Liked by 1 person

      1. Crusted dishes are possessed of a fiendish toughness.

        Gary and Rachael convinced me I should get to visit this blog regularly, and it is now my go-to-place for short stories- some many buzzes experienced. That link up with end and beginning was a classic buzz for me.

        Thanks for starting on the story. Don’t worry about when you finish. There is something mysterious that afflicts all writers…..someone keeps stealing hours from our days.

        Liked by 1 person

          1. That they are!
            I’ve been following Rachael’s blog for a while now, and her enthusiasm for writing and folk writing is matchless.

            If I hunt down those temporal pixies (they are out there), I will let every writer know the rune to hold them at bay!

            Liked by 2 people

  7. Wow–you’ve gone dark with this one. Why do you think that is? I know I had to reach back into the past to write anything that wasn’t depressing. Pestilence, war, and now maybe famine don’t seem to be conducive to writing for me. And that’s a shame because tough times mean people need an escape.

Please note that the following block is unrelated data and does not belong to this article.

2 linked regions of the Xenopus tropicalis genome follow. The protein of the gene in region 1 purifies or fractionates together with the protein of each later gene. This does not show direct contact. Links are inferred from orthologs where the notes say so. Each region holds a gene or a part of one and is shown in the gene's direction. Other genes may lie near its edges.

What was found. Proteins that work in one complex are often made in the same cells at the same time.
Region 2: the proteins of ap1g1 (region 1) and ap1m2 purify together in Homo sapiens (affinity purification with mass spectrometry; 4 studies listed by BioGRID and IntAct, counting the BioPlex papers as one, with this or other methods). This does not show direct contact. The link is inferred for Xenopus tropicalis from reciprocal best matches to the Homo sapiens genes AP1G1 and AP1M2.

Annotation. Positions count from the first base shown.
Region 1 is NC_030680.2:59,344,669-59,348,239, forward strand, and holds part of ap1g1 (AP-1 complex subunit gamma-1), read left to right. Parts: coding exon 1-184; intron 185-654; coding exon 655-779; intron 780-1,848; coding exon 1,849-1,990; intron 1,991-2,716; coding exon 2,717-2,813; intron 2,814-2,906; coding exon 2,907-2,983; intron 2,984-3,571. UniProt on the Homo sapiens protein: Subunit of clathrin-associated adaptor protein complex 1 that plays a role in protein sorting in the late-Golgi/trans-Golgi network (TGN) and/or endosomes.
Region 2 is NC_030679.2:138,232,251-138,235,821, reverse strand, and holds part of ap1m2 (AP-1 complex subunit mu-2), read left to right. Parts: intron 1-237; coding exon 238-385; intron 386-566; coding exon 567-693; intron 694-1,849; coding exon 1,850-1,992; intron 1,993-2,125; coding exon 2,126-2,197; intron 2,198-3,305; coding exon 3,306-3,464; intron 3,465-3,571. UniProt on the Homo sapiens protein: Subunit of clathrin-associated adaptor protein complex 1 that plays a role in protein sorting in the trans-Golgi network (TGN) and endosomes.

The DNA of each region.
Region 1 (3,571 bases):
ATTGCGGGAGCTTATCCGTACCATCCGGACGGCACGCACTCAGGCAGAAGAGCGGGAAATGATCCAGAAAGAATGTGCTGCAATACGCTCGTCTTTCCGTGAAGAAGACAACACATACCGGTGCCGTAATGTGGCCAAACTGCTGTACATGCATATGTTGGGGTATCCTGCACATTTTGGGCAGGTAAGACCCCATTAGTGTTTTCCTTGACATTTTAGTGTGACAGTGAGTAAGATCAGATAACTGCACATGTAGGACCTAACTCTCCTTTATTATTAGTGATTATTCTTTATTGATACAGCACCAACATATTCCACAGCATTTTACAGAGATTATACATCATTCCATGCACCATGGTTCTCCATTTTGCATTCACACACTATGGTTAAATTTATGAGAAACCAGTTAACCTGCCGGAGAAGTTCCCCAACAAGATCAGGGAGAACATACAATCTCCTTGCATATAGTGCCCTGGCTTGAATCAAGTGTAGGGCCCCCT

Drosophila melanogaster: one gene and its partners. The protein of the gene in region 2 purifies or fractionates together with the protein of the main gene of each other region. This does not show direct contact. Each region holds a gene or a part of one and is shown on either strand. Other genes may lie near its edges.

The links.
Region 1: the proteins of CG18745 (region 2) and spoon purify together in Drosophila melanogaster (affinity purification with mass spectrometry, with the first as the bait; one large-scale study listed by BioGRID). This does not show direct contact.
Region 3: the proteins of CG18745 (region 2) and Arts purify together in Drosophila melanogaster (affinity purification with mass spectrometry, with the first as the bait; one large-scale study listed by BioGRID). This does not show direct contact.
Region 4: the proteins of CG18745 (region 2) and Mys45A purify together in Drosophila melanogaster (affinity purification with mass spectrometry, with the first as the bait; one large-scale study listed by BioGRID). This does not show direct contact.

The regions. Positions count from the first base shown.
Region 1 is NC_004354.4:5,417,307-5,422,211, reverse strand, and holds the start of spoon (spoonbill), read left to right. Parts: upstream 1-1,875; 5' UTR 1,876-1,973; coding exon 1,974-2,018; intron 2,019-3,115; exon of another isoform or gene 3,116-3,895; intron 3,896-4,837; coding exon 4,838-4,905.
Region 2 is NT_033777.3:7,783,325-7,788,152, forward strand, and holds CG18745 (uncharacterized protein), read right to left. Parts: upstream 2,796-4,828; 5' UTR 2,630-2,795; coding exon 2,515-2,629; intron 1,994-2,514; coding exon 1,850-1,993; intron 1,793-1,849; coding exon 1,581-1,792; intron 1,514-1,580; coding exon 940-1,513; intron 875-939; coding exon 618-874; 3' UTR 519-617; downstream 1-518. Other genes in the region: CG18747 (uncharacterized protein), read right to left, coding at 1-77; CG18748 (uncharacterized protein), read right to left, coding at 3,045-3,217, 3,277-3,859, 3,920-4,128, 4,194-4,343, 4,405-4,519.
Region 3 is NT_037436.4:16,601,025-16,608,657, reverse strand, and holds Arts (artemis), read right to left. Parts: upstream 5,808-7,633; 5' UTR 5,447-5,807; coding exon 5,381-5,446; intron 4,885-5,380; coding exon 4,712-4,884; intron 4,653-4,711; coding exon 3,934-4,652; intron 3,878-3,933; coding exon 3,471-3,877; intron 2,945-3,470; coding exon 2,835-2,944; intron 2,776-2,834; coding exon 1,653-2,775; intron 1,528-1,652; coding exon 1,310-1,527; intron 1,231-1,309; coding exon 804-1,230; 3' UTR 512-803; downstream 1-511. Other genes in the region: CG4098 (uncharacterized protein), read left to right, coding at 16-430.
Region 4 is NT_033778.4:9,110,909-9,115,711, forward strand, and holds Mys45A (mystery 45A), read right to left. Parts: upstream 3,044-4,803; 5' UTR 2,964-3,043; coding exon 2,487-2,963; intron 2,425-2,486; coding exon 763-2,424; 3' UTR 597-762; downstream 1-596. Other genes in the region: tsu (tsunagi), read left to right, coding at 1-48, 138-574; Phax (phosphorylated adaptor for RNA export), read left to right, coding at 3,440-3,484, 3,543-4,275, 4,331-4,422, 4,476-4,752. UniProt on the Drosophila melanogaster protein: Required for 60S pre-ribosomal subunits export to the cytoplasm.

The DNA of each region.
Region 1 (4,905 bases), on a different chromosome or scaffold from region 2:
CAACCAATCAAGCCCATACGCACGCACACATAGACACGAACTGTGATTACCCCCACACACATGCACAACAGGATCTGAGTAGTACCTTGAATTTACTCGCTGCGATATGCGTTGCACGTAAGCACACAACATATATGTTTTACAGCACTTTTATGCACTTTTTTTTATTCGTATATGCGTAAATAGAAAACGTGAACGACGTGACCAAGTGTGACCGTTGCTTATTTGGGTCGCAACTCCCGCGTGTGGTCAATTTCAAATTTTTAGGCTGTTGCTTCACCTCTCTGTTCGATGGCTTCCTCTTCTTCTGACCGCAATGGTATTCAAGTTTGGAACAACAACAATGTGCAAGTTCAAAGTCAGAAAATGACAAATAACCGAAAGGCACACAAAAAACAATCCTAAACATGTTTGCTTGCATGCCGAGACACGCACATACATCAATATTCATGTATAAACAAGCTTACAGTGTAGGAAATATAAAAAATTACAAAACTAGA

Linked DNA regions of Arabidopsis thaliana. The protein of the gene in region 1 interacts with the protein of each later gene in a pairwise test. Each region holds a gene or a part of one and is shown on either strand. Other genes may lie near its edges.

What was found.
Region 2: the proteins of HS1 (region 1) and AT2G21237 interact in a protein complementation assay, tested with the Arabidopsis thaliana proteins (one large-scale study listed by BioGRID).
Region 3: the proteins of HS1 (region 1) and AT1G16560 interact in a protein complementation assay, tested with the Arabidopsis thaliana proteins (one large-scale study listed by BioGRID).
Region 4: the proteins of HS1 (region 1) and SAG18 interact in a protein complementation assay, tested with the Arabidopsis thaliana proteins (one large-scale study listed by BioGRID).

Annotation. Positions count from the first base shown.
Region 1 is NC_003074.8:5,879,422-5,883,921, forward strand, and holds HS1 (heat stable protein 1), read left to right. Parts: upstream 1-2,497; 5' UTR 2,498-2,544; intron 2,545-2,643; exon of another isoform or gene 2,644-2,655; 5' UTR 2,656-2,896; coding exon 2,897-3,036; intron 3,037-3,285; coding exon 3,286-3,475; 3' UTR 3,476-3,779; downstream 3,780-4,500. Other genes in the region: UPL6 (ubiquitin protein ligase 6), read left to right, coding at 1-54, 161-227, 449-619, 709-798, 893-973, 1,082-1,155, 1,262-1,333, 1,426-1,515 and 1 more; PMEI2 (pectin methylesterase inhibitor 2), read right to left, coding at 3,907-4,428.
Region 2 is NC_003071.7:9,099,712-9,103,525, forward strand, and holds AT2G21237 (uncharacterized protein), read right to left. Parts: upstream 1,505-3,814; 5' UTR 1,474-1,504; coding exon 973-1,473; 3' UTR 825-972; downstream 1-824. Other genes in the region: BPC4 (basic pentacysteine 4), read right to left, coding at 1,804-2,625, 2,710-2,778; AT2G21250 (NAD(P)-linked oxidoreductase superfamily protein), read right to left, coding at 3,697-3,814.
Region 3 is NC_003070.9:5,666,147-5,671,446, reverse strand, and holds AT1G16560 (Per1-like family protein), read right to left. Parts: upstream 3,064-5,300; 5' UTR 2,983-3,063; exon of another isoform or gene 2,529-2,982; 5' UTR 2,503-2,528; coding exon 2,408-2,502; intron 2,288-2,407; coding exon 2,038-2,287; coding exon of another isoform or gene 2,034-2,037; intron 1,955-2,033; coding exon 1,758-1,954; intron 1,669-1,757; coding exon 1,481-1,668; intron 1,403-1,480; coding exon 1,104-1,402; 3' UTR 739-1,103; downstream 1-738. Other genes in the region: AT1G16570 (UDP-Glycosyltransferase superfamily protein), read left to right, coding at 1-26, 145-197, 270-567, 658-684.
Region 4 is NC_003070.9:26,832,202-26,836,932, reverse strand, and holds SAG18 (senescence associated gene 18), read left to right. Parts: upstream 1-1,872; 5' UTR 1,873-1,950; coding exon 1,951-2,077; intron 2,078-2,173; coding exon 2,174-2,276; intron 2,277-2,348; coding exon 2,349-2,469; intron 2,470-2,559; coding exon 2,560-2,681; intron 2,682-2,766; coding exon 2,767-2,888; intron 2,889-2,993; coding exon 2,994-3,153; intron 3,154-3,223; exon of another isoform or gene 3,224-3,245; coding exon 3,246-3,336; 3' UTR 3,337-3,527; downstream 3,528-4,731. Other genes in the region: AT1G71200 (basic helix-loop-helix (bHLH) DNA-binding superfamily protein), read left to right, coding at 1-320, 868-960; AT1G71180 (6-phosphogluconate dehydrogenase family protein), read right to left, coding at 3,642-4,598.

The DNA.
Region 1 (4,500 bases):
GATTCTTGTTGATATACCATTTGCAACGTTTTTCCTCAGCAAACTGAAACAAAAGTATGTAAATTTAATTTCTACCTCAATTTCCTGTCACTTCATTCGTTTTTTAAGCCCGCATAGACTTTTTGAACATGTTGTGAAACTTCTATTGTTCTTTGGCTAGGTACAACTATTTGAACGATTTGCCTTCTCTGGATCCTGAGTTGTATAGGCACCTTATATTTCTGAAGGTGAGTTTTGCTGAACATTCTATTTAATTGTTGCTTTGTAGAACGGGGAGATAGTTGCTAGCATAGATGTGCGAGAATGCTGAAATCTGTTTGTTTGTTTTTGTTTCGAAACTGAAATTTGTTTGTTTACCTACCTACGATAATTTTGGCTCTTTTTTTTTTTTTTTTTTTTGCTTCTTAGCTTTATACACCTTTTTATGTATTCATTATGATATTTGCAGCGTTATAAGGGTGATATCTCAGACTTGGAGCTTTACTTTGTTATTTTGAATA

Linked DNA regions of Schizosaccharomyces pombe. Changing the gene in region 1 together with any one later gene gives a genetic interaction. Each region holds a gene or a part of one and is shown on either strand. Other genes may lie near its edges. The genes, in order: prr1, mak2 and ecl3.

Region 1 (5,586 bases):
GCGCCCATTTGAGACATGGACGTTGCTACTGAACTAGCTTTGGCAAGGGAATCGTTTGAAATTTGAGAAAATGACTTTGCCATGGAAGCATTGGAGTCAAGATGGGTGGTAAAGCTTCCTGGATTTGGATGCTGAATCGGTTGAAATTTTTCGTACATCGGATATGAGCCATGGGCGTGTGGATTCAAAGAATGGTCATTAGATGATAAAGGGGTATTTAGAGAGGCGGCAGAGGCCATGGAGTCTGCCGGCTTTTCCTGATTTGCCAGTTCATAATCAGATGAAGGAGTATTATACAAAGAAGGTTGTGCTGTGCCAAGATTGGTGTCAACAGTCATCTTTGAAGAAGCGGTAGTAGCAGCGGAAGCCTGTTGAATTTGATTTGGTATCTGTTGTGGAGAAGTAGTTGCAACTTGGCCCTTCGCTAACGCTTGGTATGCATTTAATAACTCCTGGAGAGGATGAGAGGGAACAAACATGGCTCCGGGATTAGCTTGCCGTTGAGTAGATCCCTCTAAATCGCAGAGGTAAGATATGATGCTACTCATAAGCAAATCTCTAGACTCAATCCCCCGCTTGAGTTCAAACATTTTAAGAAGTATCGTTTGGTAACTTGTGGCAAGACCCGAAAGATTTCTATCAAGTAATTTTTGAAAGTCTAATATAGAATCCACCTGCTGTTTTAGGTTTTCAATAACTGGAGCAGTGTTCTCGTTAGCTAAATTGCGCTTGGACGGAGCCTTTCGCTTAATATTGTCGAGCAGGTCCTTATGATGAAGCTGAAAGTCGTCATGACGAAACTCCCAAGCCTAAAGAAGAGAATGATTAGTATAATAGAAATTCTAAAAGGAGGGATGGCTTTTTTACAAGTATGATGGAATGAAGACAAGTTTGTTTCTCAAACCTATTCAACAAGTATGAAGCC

Liked by 2 people

    1. I hear ya. I think feel good stories are definitely what many people want and need these days. However, darker pieces seem to come to me more naturally than happy ones. As a reader, I like the twisted tales more, too. I think there’s just a certain depth and difficulty to explore in there.

      Liked by 2 people

    1. Personal experiences and observations definitely play an integral part of my stories. However, most of the time it’s just snippets from here and there swirling together in my head and whatever I catch at any given time is what serves as a seed for the story. In this one, it really was raining and I felt somewhat alienated. Everything else was completely random and not sure where it came from exactly.

      Liked by 2 people

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Ellie Thompson

Musings and Memoirs - True Tales of My Life ...

Roars and Echoes

Where the power of my thoughts comes from the craft of writing.

Becoming The Muse

words on paper